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Illegality of Putin's War on Ukraine

Updated: Nov 22, 2023

Author: Alessia Fucile

Date of Publication: 18/02/2023



As everyone knows, during the night between the 23 rd and 24 th February 2022, Russian President Vladimir Putin started a war against Ukraine. Crossing Belarus, troops entered Ukrainian territory with the aim of destroying the country&military infrastructure.


Russian attack on Ukraine
https://www.istockphoto.com/cs/search/2/image?phrase=map+with+pin+in+donetsk%2C+ukraine

Furthemore, in the south-eastern part of Ukraine there is a region known as Donbass. In this part, since 2014, self-proclaimed separatist republics of Donetsk and Lugansk have put in place armed struggles to gain independence from the Ukrainian government. In particular, in that territory, a large number of inhabitants hold Russian passports and Russian culture is dominant. In addition to that, a lot of citizens usually escape from there, headed to nearby Russia. Therefore, in order to defend the Donbass area Putin kicked off its military operations in Ukraine. The latter is one of the reasons why the President has justified his attack.


What other reasons did Putin use to justify his attack?

On 21 st February of 2022 President Putin talked about a Ukrainian “genocide” against Russian minorities of Donbass. Under a false pretext, he started a war for the purpose of “ensuring the security of Russia itself”. During his speech, the President said that “Ukraine was founded by Russia and it’s an integral part of it, for its history and its culture”. Moreover, he argued that “Ukraine only exists within Russia”.


Actually, Putin’s arguments were a tapestry of untruths and juridically baseless. Firstly, the “genocide” is the express intention of wiping out a population and its culture, desire which Ukraine has never expressed. In the second place, historians point out that some Ukrainian cities are even older than Moscow. They also argue that Russian culture was born in Kiev in the Middle Ages and, only later, it spread in the rest of Eastern Europe.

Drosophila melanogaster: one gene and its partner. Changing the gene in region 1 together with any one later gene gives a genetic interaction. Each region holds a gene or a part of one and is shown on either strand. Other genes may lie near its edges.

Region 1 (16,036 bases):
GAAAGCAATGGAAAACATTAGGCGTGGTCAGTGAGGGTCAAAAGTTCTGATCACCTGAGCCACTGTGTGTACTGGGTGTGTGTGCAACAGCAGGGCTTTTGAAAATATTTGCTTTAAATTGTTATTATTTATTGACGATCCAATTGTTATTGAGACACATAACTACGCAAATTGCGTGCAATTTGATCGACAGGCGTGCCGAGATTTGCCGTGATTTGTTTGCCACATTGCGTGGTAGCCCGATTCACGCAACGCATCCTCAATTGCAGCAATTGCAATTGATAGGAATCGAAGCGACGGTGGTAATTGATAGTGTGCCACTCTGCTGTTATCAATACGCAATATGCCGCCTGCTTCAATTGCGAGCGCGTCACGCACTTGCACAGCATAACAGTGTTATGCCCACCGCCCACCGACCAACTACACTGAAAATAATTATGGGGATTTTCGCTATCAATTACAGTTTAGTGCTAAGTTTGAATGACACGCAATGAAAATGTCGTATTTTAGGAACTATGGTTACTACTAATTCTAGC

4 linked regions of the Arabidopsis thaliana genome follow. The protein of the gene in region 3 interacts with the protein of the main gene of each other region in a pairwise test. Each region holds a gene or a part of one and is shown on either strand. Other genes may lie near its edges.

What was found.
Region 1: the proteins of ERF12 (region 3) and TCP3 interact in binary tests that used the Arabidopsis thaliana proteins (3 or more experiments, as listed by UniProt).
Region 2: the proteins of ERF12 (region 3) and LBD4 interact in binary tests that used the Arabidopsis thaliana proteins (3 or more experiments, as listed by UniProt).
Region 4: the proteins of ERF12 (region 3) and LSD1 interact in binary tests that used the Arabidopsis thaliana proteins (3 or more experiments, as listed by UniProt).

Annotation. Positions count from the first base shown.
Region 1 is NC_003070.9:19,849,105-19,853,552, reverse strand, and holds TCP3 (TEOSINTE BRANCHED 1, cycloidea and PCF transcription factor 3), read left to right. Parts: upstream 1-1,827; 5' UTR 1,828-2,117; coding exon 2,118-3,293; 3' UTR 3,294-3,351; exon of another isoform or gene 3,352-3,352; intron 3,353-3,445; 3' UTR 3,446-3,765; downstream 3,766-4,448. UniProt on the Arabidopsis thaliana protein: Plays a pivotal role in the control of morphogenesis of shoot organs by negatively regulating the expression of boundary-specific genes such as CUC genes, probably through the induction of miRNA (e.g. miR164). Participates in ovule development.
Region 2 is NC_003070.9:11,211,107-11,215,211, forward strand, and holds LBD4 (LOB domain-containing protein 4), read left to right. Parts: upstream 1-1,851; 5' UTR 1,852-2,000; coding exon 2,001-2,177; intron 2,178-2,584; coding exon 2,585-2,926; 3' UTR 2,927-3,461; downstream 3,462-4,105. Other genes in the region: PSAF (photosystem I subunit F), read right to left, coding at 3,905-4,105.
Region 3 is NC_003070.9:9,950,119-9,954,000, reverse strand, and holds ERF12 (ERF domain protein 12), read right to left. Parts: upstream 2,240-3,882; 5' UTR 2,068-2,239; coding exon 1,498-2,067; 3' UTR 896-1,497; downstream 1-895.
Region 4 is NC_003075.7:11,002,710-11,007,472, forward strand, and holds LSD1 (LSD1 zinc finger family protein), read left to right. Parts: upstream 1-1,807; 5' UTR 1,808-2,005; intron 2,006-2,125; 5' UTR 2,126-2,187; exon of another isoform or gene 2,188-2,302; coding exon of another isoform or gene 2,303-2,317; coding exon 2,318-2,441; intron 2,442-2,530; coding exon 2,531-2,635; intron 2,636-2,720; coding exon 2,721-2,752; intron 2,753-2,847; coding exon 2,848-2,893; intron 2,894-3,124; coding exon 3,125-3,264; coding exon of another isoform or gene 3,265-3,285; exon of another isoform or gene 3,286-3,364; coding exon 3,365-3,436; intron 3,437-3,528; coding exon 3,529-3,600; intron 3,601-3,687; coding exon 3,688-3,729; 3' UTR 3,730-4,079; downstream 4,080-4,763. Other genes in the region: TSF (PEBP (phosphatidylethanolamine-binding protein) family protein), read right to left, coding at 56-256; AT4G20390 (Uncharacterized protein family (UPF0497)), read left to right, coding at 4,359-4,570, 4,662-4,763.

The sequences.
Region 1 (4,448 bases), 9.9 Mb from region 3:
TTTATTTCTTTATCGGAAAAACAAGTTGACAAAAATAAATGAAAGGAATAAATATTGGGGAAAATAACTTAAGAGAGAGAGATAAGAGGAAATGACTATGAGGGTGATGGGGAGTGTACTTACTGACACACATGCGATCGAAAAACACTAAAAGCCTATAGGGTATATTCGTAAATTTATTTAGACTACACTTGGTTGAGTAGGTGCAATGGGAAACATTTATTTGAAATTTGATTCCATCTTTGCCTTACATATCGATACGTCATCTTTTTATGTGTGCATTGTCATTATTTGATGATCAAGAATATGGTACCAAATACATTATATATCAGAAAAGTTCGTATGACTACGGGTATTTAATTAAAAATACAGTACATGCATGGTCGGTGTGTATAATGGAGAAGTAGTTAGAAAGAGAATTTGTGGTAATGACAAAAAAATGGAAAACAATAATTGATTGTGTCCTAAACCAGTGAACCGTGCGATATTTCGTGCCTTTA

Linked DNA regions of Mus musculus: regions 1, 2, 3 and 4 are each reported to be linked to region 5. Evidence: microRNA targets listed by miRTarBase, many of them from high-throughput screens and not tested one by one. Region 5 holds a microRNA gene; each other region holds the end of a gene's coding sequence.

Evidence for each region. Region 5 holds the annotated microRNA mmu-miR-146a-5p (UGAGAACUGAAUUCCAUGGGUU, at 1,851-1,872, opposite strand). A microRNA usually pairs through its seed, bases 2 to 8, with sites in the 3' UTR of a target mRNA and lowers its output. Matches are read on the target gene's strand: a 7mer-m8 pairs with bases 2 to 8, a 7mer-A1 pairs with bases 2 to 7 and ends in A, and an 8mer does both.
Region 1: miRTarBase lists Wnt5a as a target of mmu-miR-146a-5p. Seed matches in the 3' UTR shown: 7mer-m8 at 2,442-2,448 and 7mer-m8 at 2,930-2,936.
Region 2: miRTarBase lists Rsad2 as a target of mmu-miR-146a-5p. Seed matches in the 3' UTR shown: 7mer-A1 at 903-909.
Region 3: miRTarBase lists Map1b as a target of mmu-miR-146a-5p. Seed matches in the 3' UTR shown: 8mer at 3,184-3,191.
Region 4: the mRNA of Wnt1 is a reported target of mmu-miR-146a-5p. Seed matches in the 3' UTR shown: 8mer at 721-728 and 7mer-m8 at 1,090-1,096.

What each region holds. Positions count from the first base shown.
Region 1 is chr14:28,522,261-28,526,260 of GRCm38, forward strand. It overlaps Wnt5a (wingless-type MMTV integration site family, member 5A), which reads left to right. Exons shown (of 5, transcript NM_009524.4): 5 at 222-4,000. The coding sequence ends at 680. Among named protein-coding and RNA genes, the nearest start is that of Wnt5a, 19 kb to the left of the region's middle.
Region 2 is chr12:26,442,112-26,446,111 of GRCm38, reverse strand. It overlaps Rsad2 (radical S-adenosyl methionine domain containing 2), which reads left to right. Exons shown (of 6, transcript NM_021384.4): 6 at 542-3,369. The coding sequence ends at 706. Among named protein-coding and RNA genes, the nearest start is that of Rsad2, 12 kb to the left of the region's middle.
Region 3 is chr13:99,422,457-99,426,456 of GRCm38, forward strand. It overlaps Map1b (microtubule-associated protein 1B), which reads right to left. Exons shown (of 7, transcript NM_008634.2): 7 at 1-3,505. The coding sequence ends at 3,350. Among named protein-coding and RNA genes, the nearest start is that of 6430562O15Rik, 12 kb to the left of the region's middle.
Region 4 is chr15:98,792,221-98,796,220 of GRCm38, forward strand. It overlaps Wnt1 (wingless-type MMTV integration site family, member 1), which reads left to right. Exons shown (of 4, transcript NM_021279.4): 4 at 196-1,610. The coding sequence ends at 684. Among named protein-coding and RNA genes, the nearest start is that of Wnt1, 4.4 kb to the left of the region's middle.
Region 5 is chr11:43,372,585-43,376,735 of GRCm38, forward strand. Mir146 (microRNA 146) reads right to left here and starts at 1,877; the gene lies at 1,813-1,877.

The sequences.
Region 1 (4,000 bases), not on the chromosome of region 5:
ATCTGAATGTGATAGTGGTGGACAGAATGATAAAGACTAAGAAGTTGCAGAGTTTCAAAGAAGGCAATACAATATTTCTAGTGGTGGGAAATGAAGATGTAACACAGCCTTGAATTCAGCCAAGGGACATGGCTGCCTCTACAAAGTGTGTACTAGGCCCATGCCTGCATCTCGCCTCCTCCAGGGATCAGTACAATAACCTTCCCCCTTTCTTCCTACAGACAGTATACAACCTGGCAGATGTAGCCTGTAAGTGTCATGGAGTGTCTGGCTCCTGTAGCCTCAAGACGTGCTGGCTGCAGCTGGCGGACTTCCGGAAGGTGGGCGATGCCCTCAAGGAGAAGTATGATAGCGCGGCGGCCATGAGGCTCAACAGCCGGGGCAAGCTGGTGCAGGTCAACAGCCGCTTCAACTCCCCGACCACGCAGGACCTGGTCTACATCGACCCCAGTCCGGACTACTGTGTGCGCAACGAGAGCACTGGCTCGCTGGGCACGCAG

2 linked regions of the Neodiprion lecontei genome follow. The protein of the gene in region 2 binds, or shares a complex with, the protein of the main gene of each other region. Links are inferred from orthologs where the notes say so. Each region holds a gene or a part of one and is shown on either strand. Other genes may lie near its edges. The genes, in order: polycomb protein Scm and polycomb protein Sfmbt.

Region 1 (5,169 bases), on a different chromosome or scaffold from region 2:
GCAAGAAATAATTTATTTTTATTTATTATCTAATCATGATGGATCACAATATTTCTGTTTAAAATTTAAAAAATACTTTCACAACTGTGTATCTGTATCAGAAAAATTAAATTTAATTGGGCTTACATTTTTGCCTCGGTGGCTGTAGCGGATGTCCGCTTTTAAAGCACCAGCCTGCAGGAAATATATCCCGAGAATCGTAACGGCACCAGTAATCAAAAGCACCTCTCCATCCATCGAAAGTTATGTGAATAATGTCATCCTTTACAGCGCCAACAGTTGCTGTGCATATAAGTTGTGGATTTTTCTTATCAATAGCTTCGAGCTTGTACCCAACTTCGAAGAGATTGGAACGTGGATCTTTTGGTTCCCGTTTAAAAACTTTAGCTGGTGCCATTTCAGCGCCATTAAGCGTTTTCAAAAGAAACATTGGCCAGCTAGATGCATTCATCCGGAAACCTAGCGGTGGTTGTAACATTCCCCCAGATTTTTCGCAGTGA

United Nations, Russain and Ukranian war
https://www.wbdg.org/additional-resources/case-studies/united-nations-headquarters

Lastly, President Putin added that his military intervention was intended to anticipate a future attack by the Ukrainian government, which recently joined NATO. This is another baseless statement. In fact, international law only allows the use of force in selfdefense against an ongoing or imminent armed aggression, but not in case of a potential one.




Putin's war on Ukraine and International Law

Putin’s war on Ukraine is a breach of Article 2 (4) of United Nations Charter.

Inside international relations, it's forbidden for each Member State of the Charter to use armed force against any other State. Especially, with the intent of affecting its territorial and political sovereignty.


This article also provides a peaceful resolution of intern ational disputes in order not to "undermine peace, justice and international security". The only exceptions are self-defense and use of force under the authorization of the UN Security Council. Yet this is certainly not the case of Russia. Therefore, with his attack on Ukraine, Putin violated international law, committing a real “crime of aggression”.


The Limits of International Law

In this precise situation, it's legitimate to ask whether international law has failed in its mission to ensure international security and peace. This is why it is necessary to clarify some points aiming to prevent them from losing credibility. So, international law can only enforce treaties and rules through enforcement provisions. This means that it has limited jurisdiction. In other words, international courts aren’t equipped to intervene directly in an active conflict. What they can surely do is to assess faults and damages, after the war, and to inflict the right penalties and punishment on responsible States. Therefore, as demonstrated by this conflict, safeguarding peace requires efforts by international law and its institutions.


 

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